September 9, 2009
Five Steps for Sprain/Strain Safety
By Lindsey Capps, PT, DPT
Aiken Physical Medicine and Rehabilitation Center,
Walton Rehabilitation Health System
Augusta, GA—Sometimes that little sprain or strain isn’t so little.
Sprains and strains are among the most common injuries for both active teens and adults—in fact, according to the U.S. Department of Labor, sprains and strains are the leading cause of injury and illness requiring time off from work. While many can be treated with over-the-counter remedies, higher degree injuries where there is persistent pain, swelling and heat may need professional help in order to prevent problems down the road.
The Aiken Physical Medicine and Rehabilitation Center, part of Walton Rehabilitation Health System, offers the following tips for caring for sprains and strains:
Step One: Consider if immediate help is needed. Sprains and strains are classified as 1st, 2nd or 3rd degree injuries. A 1st degree sprain or strain can usually be treated with over-the-counter remedies while a 3rd degree injury has a loss of structural or biomechanical integrity. A 3rd degree injury may also require surgical intervention. Seek immediate medical attention if there is severe swelling combined with pain and limited movement.
Step Two: P-R-I-C-E It. Remember the acronym P-R-I-C-E—Protect, Rest, Ice, Compression and Elevation. Protect your joint by stopping activity immediately and rest for at least three days. Apply ice 15 to 20 minutes at a time (every two hours that you’re awake), compress the joint with an elastic bandage or brace and elevate the injury above your heart to help reduce inflammation and swelling.
Step Three: Do a checkup. After three days, reevaluate the injury. If there’s still a lot of swelling, bruising, pain and heat, these may be clues that the degree of injury is more severe than you thought and needs professional attention. Your primary care physician can typically refer you to a physical medicine and rehabilitation physician or to a physical therapist for care and treatment. Don’t simply resume activity if you’re still feeling pain—you could rupture ligaments, which may require surgical intervention.
Step Four: Follow medical recommendations, if needed. Rehabilitation specialists, including physical therapists, can use different technologies to help reduce pain, manage inflammation and enhance tissue healing. Electric stimulation and ultrasound treatments can reduce pain and swelling. Heat is not recommended at the initial injury, but may be used after the first three days to increase flexibility and blood flow to the area, which promotes healing. In addition, after a sprain, a person’s balance is often “off,” which reduces stability and increases the risk for re-injury. A therapist can test for balance impairments and/or deficiency and provide training for balance to help you return to your daily routine, including any sports activities.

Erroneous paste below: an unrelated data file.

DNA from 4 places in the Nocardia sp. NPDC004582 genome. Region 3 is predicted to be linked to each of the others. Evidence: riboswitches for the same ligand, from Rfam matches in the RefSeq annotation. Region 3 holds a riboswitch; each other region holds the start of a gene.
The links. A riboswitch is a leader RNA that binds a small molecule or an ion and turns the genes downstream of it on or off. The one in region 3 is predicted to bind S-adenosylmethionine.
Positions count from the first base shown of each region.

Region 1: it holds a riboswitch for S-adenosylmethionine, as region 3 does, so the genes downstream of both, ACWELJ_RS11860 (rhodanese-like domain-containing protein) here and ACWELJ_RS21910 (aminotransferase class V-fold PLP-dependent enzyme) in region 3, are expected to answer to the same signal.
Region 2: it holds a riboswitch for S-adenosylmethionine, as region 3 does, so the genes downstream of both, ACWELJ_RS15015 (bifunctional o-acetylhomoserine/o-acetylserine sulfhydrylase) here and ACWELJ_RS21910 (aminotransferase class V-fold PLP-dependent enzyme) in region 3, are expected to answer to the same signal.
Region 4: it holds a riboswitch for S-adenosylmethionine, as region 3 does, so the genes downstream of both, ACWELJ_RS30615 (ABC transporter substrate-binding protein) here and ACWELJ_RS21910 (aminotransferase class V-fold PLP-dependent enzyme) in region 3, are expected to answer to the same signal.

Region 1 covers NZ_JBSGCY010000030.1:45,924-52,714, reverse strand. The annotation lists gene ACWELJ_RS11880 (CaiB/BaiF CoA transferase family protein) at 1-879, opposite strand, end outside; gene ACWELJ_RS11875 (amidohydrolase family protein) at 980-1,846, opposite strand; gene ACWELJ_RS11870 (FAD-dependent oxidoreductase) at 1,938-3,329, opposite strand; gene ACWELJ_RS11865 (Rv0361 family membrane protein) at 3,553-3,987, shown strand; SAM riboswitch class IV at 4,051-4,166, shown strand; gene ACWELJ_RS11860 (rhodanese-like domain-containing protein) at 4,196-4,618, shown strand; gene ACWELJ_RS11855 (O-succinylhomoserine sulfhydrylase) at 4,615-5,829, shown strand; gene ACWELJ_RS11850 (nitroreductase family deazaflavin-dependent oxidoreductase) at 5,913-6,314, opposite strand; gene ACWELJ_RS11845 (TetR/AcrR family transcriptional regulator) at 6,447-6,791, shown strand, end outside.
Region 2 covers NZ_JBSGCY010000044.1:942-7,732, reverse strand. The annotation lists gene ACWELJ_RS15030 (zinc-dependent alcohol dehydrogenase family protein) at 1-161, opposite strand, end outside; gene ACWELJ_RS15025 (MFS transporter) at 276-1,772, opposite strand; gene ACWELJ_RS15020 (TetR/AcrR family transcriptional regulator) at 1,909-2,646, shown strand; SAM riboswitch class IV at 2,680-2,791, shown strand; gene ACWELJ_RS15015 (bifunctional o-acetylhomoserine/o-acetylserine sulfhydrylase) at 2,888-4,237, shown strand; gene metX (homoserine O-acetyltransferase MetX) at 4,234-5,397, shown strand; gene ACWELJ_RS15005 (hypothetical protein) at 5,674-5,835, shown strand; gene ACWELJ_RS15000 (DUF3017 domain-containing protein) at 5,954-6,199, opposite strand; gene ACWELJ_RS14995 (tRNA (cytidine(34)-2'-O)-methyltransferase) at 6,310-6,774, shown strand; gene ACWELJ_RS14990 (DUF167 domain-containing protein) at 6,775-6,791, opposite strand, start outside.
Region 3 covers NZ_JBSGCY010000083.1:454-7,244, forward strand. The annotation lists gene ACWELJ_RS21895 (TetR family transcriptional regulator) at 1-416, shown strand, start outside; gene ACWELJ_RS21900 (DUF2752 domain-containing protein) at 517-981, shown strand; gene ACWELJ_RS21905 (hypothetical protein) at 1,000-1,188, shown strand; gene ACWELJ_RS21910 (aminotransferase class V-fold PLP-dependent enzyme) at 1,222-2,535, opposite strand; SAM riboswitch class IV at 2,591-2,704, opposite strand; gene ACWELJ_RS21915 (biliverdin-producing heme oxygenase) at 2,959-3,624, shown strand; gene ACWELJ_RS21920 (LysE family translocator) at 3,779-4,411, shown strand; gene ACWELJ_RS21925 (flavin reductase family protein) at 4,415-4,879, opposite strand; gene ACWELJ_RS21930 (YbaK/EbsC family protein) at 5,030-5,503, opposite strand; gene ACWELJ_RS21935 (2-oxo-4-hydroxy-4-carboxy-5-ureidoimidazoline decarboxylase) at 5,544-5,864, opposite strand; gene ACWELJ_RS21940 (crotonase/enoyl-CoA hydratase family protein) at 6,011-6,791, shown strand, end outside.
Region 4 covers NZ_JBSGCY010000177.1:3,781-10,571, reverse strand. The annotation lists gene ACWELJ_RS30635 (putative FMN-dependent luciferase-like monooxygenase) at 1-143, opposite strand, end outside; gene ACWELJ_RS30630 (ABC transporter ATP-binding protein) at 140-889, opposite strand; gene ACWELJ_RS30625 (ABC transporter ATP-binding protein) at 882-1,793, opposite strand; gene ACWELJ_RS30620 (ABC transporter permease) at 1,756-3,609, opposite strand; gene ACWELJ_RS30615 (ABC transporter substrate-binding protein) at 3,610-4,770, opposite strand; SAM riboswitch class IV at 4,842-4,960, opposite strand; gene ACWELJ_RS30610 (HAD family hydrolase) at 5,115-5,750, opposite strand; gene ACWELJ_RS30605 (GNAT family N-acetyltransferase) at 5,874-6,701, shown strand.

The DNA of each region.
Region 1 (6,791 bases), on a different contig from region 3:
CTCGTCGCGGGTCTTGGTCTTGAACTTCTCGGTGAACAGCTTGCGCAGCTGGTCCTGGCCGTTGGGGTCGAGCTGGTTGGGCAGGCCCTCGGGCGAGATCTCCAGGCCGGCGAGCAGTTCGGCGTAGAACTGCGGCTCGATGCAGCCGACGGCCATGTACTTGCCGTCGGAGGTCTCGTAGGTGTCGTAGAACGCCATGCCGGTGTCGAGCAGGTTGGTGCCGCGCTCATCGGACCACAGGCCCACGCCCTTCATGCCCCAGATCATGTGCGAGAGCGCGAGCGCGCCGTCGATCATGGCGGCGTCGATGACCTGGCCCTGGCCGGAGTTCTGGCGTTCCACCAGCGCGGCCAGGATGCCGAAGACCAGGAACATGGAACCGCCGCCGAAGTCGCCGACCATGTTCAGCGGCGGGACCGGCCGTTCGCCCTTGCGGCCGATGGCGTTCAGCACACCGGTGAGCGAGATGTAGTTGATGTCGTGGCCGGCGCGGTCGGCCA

Step Five: Prevent future injuries. Remember, your ankles, knees and fingers are most susceptible to sprains and strains. Help reduce your risk by warming up and cooling down when participating in activities and by maintaining an active exercise routine.
The typical recovery period for a sprain or strain can take a few weeks up to a few months, depending on the degree of injury. Phase One focuses on rest and recovery (one week), Phase Two on restoring flexibility and strength (one to two weeks) and Phase Three on a gradual return to activities (weeks to months). So while you may think you have just a little sprain, don’t let it turn into a big problem—take the appropriate steps to treat your injury and ensure a safe recovery.
Media Contact: Danielle Wong Moores, PR Specialist, 706-434-0150
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